Monday, December 15, 2008

It's not fair!

This is a rant. Do not — I repeat — do not ever try to sue a client in small claims court. In my experience, it cannot be done. I have tried three times, and, as I sit here popping Excedrin, I am about to give up. But, before I do, let me keep you from making the same mistakes I’ve made.

Let's say you begin by going to your attorney for help in collecting money you have earned through hard work. After a few false starts, your attorney suggests that you to try small claims court. Of course, the very most you could be awarded is $3,000, no matter how much money your client owes you. But, you decide $3,000 is better than nothing.

Small claims court is supposed to work this way:
•You file a claim.
•The defendant is served.
•You both appear in court at the appointed day and time.
•Your case is heard.
•You win. and collect your money.

Now, here is reality:
•You go to the small claims court office in the county courthouse and file a claim. It takes a long time and requires a lot of information you probably don’t have, since you had no idea what was expected.
•You pay the filing fee. If you want the want the summons served by a human being (the sheriff) instead of the US mail, you pay an additional amount.
•On your court date, you show up as scheduled. Your defendant probably doesn’t.
•When your case is called, you are told the summons has not been served. The case is cancelled.
•You repeat the process, at least once, with the same results.

All the things that can go wrong:
•The sheriff does not find the defendant for any number of reasons. You track down his whereabouts and pay some more money to have him served again. The sheriff still doesn't find him.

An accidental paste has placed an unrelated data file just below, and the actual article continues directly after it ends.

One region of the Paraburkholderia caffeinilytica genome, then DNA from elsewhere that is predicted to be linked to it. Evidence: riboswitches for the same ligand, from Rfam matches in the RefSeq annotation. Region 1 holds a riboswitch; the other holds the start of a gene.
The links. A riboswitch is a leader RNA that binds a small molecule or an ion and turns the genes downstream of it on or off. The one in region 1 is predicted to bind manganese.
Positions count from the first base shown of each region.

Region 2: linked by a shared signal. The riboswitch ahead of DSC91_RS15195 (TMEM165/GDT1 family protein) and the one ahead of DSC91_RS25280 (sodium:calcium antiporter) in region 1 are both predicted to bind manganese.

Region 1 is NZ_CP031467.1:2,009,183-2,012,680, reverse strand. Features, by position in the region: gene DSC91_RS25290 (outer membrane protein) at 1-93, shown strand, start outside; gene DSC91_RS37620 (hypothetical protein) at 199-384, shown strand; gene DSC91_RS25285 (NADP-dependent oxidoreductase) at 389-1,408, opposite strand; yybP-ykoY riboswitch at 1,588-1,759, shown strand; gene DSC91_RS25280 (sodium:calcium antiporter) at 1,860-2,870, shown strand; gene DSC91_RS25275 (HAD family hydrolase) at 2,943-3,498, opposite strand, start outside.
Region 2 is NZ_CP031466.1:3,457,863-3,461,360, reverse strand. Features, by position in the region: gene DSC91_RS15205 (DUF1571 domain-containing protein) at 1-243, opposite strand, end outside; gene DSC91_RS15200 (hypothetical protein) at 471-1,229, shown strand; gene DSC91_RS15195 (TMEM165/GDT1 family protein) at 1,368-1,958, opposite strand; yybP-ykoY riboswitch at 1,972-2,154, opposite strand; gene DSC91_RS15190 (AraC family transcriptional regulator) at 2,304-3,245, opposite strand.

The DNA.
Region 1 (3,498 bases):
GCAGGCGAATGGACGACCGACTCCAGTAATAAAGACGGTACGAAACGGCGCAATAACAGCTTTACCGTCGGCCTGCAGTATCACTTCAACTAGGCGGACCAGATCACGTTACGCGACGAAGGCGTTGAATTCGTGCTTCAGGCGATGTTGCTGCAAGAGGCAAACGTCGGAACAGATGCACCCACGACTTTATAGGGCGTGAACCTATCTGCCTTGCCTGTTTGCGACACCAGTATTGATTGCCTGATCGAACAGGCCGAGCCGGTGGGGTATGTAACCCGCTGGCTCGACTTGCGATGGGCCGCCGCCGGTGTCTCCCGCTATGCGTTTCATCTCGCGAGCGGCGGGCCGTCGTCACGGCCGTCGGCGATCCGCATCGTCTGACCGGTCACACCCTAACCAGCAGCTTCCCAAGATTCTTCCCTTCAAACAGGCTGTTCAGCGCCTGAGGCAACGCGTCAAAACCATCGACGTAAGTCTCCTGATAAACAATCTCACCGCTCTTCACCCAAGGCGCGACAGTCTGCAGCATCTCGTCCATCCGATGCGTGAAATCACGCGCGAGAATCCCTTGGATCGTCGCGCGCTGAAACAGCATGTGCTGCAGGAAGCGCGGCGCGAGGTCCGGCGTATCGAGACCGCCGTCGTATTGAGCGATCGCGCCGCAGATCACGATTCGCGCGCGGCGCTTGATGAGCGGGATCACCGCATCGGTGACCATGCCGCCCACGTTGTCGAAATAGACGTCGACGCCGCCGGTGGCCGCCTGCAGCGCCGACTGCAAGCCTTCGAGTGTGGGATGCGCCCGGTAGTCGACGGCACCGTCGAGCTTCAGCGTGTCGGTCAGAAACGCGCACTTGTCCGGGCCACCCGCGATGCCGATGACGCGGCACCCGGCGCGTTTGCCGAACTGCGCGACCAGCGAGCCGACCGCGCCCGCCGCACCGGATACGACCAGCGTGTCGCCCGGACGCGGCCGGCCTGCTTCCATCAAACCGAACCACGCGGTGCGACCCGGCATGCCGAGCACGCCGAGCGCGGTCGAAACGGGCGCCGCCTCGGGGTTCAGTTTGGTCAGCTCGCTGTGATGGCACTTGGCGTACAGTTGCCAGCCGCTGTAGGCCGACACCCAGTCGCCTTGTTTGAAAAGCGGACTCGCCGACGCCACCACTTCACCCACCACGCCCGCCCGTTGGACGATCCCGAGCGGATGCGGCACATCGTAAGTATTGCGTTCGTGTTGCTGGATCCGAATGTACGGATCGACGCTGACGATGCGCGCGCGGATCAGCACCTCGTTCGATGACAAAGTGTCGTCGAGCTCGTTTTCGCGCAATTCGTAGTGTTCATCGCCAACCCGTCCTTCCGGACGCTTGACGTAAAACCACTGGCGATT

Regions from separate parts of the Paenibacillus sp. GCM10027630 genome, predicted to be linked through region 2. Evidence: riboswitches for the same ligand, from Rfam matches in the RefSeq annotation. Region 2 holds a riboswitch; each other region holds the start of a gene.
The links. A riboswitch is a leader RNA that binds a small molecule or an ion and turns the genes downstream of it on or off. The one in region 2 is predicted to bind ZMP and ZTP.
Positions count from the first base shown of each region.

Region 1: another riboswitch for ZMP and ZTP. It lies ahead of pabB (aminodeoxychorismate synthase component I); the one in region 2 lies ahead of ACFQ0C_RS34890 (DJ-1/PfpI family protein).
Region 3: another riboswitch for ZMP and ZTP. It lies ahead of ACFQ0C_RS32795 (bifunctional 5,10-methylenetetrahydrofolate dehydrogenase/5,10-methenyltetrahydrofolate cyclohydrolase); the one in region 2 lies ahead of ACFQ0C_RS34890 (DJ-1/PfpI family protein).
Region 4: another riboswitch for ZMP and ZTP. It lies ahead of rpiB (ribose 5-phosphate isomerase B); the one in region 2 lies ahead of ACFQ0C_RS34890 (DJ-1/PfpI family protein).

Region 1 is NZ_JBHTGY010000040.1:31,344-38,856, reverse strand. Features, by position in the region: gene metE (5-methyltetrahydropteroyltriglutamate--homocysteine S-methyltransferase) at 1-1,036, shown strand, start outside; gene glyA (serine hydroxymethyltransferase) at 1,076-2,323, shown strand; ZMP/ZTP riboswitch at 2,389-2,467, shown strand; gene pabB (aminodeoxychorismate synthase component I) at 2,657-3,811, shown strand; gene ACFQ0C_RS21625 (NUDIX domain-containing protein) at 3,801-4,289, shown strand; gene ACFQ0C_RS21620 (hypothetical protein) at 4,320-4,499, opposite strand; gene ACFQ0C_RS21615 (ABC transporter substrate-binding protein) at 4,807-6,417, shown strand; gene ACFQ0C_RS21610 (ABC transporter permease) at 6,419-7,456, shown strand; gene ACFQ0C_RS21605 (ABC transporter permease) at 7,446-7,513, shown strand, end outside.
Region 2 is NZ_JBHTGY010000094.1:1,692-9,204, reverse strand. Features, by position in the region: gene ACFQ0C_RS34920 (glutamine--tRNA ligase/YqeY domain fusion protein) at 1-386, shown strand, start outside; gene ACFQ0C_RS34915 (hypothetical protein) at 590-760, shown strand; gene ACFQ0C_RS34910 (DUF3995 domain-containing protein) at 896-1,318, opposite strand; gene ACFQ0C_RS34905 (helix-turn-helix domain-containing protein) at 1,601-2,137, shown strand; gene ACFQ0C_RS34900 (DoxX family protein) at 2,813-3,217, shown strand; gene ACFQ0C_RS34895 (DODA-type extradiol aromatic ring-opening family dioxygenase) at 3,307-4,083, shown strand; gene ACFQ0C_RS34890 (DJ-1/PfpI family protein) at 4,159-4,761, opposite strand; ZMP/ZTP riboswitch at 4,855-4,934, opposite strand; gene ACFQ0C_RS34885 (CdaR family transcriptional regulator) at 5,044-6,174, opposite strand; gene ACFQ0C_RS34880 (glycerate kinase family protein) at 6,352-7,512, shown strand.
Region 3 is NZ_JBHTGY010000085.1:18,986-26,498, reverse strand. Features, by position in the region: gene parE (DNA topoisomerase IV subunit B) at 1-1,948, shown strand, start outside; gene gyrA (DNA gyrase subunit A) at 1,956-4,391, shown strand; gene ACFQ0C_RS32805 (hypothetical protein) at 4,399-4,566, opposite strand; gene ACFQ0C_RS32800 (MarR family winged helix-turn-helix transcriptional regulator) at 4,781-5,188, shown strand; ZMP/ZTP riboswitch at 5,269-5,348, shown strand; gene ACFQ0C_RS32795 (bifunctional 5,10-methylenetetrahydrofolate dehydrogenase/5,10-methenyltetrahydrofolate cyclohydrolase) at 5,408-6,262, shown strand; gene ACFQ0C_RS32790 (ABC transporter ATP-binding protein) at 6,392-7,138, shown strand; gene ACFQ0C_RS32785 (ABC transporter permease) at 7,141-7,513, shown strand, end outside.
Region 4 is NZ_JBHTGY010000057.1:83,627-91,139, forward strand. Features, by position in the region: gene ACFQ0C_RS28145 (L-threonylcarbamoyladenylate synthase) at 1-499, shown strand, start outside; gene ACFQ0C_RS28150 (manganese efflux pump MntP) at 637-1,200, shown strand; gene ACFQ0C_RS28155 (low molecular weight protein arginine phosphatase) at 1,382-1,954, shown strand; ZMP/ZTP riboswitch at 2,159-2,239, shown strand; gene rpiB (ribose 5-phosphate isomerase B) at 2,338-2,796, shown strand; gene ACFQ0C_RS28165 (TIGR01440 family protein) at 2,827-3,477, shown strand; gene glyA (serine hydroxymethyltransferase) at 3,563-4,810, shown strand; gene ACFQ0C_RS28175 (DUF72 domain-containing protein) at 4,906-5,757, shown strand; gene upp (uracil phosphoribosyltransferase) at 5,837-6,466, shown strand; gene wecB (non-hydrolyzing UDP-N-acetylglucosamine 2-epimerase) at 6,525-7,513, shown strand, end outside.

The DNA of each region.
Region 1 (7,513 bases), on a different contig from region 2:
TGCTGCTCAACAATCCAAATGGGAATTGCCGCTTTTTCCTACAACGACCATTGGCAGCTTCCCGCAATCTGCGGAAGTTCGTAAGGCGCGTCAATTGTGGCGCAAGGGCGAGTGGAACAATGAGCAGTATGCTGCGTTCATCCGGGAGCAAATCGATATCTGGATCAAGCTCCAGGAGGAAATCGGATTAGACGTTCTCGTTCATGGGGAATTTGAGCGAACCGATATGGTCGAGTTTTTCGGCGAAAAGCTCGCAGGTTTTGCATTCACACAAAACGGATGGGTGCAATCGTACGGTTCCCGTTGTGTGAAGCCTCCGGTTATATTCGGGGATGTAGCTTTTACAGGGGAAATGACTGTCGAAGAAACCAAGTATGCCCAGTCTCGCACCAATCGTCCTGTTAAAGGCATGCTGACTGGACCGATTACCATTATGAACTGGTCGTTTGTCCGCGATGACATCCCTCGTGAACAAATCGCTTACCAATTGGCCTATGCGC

•You are told you must go to court, even if the defendant has not been served. You do, wasting many hours.
•You are told you don’t have to show up if he is not served. You stop coming and get in trouble with the judge.
•You go to see the sheriff and are told by a switchboard operator, “Sorry. That’s the way we do things.”
•You ask for a supervisor, explain the whole matter again, and are told, “Sorry. That’s the way we do things.”
•You go back to the small claims administrator, who tells you to call the sheriff and ask about hiring a private process server.
•The sheriff’s office tells you that’s not their responsibility; you should call the small claims administrator.
•You finally hire a private process server. He does not find the defendant, either (often, after several attempts). The next day, the missing defendant is seen drinking in a neighborhood bar. But, by that time, you have fired the process server.

Alternative scenario:
•The defendant is served. He does show up in court. You win the case; and he disappears (there are several ways to do this), never to be seen again.

You have now poured quite a bit of money into a black hole called the legal system. Your client, who has decided not to pay you, is probably laughing his head off. You are tempted to jump up and down with your fists clenched, and yell (as you children did when they were going through the terrible twos), IT’S NOT FAIR!”

Remember what you used to say? "Life is not fair."

4 comments:

Kim said...

Okay, Pat Trick definitely has his own chapter in my PAS book! I'm so sorry, Bobbi - but go ahead and jump up and down. It just might make you feel better...

gma12 said...

Oh my dear pashmina,
I'm so sorry you're having so much trouble. But let it go, I bet your blood pressure is sky high. It's just like fighting the IRS. That's another story for another time. Pat Rat will be punished in the end. Take care of yourself and let it go!

Mrs. Wryly said...

Wow, that's really not fair! You've been through all of this in the past few weeks? I'm so sorry to hear that justice has eluded you.

Wryly

Bobette Kyle said...

Yes, this really sucks. My "bulldog" side says stalk him for life. But, the sensible side says it's time to let it go. And PLEASE, jump up and down on only one leg...don't want to take you to the hospital when you blow out the bad knee. ;-)